We stayed 4 to a room at the cheapest motel in Hollywood, FL, which looked like a former vacation destination now fallen on hard times. (The mall prominently featured a shuttered multiplex cinema.) Each morning we would wake up before dawn, run almost two miles to the intracoastal waterway, and take our shells (which had been trailered down ahead of time) out onto the beautiful marine highway. Then we would take vans to a breakfast of powdered eggs and oatmeal served by our very own private chef at the local VFW post. We’d rest for a bit, and then go back out in the afternoon, totalling 4 or 5 hours of heavy exercise every day.

I have a lot of stories from those few weeks. Some of them might even be true.

One sunny afternoon, sophomore year, me and my friend Mike (whom I recently ran into at the cafeteria at work) were rowing a Pair: a boat with two rowers, and a total of two oars. Of all rowing shell configurations, a Pair is absolutely the hardest. The rowers cannot see each other’s hands, but they must row with perfect symmetry and synchrony to avoid tipping the boat to one side. If the boat does tip, there is no one else on that side to catch it, and so one may easily find one’s oar stuck in the water, with the momentum of the boat dragging it deeper until the boat capsizes.

That’s what happened to me and Mike.

I stood up, expecting to tread water, but the sprawling lagoon was so shallow that my feet landed in the muck, and I stood up … minus glasses. I felt around in the muck for a while but couldn’t find them. Eventually I gave up, and we shimmied back into the shell.

I didn’t have another pair of glasses with me. When I got back, I called my parents, who realized you can’t very well order a pair of glasses for someone who can’t try them on … but you can reorder contacts. They ordered a 6-month supply of contact lenses overnighted to my hotel, and I got new glasses when I got back to MIT.

Twelve years later, thanks to the masked events at Mardi Gras, I’m finally down to my last pair of contacts. This morning, I went to the optometrist and ordered another 6 month supply.


On the left side of the less-than-antiseptic folding table in the basement laundry room, there’s a space where residents seem to leave unwanted stuff. Usually it’s boring junk: magazines, a pet carrier. Once I nabbed a DVD player, which it turns out I have not used. Oh well.

Today someone left a big stack of books, including The Broom of the System and Infinite Jest by David Foster Wallace, which indicated to me that this was a person of excellent taste in books. They also left House of Leaves, which I didn’t know anything about. I judged it by association and took it home. Ditto the sequel.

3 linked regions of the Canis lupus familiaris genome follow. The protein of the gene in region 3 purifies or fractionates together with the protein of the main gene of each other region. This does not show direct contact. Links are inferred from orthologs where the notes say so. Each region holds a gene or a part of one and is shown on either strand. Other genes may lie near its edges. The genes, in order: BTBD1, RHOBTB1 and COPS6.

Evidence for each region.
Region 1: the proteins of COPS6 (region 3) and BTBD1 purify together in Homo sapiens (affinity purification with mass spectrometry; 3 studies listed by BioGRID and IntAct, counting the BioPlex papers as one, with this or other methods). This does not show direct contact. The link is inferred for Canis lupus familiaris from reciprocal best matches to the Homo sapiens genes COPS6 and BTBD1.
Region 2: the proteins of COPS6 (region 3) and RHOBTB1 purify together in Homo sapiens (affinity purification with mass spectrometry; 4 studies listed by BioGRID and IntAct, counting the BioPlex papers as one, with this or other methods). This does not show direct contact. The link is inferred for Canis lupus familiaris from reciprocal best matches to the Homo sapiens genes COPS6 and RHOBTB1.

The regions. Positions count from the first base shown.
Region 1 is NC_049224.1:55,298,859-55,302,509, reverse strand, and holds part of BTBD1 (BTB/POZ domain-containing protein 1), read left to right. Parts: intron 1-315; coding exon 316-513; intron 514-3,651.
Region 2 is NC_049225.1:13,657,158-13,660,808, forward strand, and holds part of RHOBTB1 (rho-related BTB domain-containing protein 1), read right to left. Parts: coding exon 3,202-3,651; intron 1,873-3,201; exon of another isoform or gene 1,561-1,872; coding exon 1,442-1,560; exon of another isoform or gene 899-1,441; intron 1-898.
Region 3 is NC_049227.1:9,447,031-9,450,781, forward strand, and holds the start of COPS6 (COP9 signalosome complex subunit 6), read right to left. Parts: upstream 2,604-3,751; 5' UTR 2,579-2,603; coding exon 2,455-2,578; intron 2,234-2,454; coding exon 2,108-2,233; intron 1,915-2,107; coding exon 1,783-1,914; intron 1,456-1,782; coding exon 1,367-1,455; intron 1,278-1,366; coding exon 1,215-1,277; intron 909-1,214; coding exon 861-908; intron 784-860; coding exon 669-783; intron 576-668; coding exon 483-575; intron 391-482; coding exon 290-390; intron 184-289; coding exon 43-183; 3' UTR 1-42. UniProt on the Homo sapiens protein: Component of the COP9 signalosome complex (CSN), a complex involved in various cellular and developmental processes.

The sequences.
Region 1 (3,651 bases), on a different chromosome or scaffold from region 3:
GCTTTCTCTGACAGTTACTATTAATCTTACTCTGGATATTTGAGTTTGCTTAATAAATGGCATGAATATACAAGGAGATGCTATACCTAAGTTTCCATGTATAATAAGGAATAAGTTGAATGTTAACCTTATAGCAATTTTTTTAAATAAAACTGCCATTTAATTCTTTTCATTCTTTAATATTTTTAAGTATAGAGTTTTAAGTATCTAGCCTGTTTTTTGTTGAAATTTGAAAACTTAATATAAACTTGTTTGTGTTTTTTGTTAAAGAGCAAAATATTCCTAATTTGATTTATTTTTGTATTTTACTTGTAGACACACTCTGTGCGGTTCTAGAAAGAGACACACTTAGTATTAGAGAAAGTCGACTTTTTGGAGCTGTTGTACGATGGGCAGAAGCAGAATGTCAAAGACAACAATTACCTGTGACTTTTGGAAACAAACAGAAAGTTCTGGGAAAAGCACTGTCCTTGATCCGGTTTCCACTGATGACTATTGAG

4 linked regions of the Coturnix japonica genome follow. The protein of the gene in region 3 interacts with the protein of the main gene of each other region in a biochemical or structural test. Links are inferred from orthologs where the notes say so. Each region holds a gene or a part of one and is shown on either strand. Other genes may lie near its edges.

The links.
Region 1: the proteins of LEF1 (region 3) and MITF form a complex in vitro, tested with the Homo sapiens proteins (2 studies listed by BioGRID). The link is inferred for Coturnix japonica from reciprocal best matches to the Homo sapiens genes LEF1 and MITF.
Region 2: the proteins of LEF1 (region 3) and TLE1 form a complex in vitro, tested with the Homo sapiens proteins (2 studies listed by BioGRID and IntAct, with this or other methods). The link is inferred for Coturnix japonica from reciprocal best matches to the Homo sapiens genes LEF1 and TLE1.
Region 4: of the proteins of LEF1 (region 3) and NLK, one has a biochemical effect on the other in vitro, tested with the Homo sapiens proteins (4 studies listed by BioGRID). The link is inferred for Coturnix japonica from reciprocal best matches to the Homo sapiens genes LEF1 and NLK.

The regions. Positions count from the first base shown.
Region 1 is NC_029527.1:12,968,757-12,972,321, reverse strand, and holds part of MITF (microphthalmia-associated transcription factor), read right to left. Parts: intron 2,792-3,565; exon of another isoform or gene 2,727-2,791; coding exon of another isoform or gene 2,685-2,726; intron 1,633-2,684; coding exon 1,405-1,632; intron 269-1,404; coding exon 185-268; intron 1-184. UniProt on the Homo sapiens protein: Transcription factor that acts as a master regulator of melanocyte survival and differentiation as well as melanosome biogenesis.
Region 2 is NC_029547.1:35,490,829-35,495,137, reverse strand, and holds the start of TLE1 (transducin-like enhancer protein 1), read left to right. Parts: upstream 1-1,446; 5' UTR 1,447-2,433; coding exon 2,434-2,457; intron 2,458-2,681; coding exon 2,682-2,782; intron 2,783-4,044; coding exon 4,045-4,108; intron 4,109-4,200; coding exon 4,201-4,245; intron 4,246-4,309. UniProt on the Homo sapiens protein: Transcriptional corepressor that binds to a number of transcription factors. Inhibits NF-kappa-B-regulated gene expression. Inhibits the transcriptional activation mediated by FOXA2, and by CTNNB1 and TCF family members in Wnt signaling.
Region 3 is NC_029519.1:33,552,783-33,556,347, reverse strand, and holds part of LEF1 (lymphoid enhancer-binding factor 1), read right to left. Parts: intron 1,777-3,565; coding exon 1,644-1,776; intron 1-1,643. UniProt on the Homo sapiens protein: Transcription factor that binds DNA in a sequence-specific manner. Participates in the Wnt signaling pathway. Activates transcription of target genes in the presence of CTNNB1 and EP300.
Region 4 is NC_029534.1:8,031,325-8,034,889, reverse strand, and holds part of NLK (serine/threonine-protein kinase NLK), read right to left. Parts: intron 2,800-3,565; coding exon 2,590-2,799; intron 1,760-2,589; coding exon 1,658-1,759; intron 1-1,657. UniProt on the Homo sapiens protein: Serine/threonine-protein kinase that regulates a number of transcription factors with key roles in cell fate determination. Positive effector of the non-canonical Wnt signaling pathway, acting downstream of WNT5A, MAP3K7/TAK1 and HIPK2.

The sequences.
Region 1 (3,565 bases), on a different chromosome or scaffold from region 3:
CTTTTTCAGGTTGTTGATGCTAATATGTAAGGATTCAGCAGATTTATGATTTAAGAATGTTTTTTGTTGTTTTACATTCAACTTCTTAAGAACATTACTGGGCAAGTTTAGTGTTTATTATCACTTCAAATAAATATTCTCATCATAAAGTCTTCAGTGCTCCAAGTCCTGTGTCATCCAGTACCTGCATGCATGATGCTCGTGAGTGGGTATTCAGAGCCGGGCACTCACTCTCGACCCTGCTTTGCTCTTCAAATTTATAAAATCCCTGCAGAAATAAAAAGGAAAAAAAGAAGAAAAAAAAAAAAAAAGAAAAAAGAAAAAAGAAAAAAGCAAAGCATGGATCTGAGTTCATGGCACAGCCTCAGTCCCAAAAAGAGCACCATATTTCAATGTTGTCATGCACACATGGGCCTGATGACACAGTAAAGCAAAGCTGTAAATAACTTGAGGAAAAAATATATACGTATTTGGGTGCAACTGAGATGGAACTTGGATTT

Also I took a huge (but almost worryingly light) shiny stew pot and a cooking thermometer. We’ll see if they get more use than the DVD player.

EDIT: Someone took the copy of Infinite Jest.

NYU Law Revue

Four years ago, I went to the Harvard Medical School second-year show, which was phenomenal. Now, I may have finally found its match: the NYU Law Revue.

Like the Second Year Show, the Law Revue is a musical comedy with a cast of students in an intensive, elite graduate program, and songs with familiar melodies but new, subject-appropriate lyrics. They’re both hilarious … but the Law Revue takes it up another notch.

Most obviously, the Law Revue has an incredible amount of dancing, with detailed choreography. On several occasions, the entire cast was on stage at once, singing and dancing, each time in a totally different costume. There are close to a dozen major soloists, most of whom have to sing while dancing, which is basically impossible.

The musical numbers are all backed by a live band … not an orchestra. The Second Year Show had an orchestra with a ton of violinists, which makes perfect sense for a talent pool of ex-premeds. Law Revue has a full brass band, with, if anything, an excess of saxophones. They passed time between scenes by covering pop songs that weren’t in the show, well enough to play any lounge in the city that’s big enough to hold them.

Every ticket holder receives a booklet that includes not just the basics, but also hilarious fictional biographies for every cast member, a detailed description of the cast and characters in every scene, and complete lyrics to every song in the show. Then, for audience members who aren’t lawyers, they also provided a “gLAWsarry” explaining the background on every inside joke, with even more humor written into the explanations themselves.

The amount of love this must have required is mind-boggling, and the amount of time (from some of the world’s busiest people) even moreso.

By the end of show, this all began to make sense to me. Practicing law is the art of writing within the constraints. Litigation is improv drama. Of course they have tons of people who want to write scripts and alternate lyrics, perform for an audience, and provide obsessively perfect documentation. Even the saxophones kind of fit: law is jazz!

Oh, by the way, this year’s comic plot: an evil corporation is about to produce an artificially intelligent document review engine, leading to totally computational law and 100% law student unemployment. I felt like a representative of the “enemy”.

P.S. My favorite reference was to this case